Here's a link to an article in The Age about tiny cafes opening up in former milk bars in Melbourne's inner north. American readers may not know what a milk bar is: a small corner shop dispensing bread, milk, minimal fruit and vegies (if you're lucky), assorted dry goods and tins and groceries, and odd bits and pieces, as well as icecreams, lollies (that is, candy), hot pies. Not coffee; not really. We looked all round St Louis, and never found anything remotely resembling one.

The photo here is of the cafe more or less opposite our house; though because it's next to a primary school, its clientele is rather of the parents-and-prams, or teachers-having-meetings variety, than the artists and writers with their laptops. And yes, it's great to have a place that does reasonable coffee and a respectable spinach pie within spitting distance, as it were.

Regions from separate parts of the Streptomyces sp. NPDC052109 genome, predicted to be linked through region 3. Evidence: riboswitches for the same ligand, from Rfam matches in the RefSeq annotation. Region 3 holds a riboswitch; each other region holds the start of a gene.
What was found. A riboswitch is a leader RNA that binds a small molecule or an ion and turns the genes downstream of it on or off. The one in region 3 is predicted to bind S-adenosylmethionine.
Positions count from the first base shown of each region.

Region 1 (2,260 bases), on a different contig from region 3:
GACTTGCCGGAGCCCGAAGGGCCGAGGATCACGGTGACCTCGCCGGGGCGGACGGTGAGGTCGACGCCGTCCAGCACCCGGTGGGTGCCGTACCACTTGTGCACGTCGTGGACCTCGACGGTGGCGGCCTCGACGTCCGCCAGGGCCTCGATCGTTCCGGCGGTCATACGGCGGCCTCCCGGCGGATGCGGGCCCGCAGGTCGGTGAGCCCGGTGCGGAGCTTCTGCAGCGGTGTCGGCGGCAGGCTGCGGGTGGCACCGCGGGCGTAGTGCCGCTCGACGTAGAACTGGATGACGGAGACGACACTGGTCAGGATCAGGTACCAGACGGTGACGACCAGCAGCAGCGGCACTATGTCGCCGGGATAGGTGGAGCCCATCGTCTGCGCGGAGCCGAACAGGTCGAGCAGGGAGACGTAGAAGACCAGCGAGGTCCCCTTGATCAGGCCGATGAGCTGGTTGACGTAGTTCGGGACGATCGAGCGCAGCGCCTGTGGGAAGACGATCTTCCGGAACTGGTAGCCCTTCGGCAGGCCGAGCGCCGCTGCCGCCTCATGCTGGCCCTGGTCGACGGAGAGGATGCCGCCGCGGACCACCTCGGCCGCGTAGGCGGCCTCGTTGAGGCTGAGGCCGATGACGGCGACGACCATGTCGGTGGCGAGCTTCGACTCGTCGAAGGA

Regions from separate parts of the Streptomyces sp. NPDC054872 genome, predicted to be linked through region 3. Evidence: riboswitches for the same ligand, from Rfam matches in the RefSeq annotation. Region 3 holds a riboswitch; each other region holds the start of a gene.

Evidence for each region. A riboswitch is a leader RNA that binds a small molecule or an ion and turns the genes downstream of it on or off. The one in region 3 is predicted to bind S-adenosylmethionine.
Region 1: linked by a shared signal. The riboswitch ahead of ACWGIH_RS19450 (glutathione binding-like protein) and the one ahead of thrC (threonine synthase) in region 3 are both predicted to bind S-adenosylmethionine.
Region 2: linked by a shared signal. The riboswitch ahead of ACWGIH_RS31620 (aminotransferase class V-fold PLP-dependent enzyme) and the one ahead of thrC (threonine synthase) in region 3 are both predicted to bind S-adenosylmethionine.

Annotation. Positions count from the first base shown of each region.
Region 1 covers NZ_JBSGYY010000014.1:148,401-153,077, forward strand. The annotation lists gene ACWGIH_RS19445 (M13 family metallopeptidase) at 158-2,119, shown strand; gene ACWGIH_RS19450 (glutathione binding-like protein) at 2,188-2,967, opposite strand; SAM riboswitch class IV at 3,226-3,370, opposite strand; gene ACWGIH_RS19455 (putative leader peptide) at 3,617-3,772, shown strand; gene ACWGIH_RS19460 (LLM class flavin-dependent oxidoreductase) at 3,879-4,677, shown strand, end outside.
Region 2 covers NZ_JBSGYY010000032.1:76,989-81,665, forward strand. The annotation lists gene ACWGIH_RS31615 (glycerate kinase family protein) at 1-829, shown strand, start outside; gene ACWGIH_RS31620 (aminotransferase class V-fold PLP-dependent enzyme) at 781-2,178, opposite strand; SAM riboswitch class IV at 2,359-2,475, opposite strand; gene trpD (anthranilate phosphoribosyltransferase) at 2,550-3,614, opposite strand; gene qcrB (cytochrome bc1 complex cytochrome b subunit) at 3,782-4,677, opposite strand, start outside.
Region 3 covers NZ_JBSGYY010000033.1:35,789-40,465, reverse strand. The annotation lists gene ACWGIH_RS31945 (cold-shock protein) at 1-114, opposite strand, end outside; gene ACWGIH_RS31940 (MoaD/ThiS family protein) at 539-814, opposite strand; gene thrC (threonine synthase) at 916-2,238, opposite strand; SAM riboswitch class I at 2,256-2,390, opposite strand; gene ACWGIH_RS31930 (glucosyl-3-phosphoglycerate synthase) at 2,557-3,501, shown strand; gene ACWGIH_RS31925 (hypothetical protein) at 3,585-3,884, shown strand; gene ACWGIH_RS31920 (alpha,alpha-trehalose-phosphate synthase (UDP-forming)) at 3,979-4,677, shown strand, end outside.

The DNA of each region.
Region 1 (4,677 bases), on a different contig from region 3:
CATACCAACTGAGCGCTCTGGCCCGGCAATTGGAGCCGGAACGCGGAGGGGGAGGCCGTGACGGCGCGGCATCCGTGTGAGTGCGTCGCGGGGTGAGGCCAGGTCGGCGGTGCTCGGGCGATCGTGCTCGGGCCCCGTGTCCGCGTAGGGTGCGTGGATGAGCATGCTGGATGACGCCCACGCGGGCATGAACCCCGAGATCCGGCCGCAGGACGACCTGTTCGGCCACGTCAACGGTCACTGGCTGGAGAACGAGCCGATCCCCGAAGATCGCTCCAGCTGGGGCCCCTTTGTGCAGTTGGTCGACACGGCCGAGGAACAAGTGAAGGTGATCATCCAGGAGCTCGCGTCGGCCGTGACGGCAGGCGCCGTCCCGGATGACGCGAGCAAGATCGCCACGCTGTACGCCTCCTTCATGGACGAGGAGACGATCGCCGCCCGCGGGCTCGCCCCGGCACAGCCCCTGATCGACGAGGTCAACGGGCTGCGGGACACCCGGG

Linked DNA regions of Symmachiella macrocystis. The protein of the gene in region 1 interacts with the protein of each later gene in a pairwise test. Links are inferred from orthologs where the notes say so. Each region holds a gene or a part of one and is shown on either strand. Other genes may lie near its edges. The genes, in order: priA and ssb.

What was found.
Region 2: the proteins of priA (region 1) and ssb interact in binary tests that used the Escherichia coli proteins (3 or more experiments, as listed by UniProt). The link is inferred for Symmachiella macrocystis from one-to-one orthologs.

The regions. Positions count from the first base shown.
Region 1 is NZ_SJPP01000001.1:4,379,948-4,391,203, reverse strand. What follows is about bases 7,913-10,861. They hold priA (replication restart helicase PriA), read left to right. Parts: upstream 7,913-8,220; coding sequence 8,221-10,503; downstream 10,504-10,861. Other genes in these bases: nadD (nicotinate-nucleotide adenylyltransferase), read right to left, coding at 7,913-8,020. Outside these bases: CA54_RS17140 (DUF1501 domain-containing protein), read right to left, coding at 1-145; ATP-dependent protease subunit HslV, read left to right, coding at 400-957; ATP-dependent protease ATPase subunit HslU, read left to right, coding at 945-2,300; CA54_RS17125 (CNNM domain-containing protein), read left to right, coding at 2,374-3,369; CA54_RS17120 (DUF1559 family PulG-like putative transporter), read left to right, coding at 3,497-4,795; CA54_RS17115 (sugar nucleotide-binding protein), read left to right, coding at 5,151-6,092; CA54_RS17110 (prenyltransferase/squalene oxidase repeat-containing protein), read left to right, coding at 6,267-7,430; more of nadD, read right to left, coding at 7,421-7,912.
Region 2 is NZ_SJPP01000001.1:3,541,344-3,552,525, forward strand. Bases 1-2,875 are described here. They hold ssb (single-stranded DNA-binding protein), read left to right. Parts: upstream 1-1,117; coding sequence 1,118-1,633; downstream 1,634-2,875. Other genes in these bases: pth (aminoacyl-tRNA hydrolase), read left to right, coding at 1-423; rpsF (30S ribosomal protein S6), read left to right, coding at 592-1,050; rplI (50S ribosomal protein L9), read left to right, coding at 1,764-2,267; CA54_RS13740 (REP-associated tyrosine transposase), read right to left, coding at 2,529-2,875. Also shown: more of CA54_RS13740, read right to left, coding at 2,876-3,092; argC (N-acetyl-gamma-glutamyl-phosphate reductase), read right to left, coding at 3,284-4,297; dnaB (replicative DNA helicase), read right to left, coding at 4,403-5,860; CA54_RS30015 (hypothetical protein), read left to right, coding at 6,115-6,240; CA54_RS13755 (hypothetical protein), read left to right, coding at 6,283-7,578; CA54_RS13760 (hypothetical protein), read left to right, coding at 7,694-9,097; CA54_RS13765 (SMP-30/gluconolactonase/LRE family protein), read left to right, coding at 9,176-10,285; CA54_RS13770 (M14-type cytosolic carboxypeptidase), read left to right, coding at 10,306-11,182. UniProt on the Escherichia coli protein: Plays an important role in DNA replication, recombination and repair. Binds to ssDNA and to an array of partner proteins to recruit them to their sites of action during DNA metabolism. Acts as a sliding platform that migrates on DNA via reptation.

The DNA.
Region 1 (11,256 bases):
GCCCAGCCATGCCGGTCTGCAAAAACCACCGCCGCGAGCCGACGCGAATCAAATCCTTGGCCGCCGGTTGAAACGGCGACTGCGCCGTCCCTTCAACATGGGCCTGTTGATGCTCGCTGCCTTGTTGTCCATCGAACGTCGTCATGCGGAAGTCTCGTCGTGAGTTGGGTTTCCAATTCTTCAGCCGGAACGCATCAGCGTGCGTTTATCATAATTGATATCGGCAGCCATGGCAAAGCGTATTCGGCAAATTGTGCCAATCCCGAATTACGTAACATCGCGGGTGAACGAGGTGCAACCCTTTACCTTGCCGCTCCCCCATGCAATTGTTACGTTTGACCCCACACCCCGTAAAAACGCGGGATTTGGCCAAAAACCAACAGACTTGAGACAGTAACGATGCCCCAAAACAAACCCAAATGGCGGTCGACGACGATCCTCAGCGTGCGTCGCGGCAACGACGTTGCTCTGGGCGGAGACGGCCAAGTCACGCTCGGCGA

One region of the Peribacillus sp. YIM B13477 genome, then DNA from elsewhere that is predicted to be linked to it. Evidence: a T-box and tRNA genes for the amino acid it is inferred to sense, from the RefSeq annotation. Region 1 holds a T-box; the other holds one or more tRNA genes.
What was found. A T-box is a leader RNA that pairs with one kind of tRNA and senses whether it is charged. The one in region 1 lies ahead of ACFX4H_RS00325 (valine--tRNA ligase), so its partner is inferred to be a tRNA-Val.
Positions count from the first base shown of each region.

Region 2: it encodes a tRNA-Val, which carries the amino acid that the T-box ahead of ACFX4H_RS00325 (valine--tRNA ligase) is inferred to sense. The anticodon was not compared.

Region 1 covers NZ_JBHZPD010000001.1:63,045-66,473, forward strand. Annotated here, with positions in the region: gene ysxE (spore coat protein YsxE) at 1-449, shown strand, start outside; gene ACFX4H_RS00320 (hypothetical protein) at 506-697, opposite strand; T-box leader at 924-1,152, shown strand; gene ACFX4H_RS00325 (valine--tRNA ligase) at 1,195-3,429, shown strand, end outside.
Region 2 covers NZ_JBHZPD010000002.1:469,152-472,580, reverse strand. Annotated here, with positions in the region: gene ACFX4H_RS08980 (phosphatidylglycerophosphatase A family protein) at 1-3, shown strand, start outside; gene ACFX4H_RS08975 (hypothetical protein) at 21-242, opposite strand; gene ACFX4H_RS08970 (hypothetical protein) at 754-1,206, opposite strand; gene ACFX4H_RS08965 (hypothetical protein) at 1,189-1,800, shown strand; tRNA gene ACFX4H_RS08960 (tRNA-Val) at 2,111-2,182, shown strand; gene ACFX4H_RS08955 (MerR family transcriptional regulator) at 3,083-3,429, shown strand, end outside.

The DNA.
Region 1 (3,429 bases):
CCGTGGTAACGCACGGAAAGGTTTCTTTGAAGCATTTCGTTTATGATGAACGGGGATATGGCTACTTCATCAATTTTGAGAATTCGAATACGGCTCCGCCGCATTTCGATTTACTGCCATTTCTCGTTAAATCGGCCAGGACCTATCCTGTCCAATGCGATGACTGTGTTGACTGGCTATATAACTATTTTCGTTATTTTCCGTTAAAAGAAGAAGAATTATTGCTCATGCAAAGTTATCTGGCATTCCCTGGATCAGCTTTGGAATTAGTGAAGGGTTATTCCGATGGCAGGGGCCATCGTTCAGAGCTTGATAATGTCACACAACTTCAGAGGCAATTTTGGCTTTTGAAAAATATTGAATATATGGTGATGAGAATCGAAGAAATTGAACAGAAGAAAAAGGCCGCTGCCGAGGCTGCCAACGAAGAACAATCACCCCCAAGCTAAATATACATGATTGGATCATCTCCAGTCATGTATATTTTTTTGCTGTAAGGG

But I still miss Isella, who ran the milk bar six and half days a week for something like 20 years in the same spot (Saturday afternoons and evenings she had off; to go to mass and prepare large meals for a family get together). She watched Joel grow, from my pregnancy until we went to St Louis; she taught him how to buy things, and how to say hello and goodbye; she knew all the neighbours and the story about the haunted house down the road; she told stories about her own children growing up; and showed us pictures of her first grandchild. After her husband was retrenched, he would stand in the doorway between the shop and the back room during the afterschool rush, just to make sure the kids didn't give her any trouble. Once every couple of years she'd close the shop for a few weeks and have a holiday in Queensland; and then once back home to Sicily. I didn't always agree with her politics and her comments about how it was time to have some more children, but I loved her warmth and her sense of the community we lived in.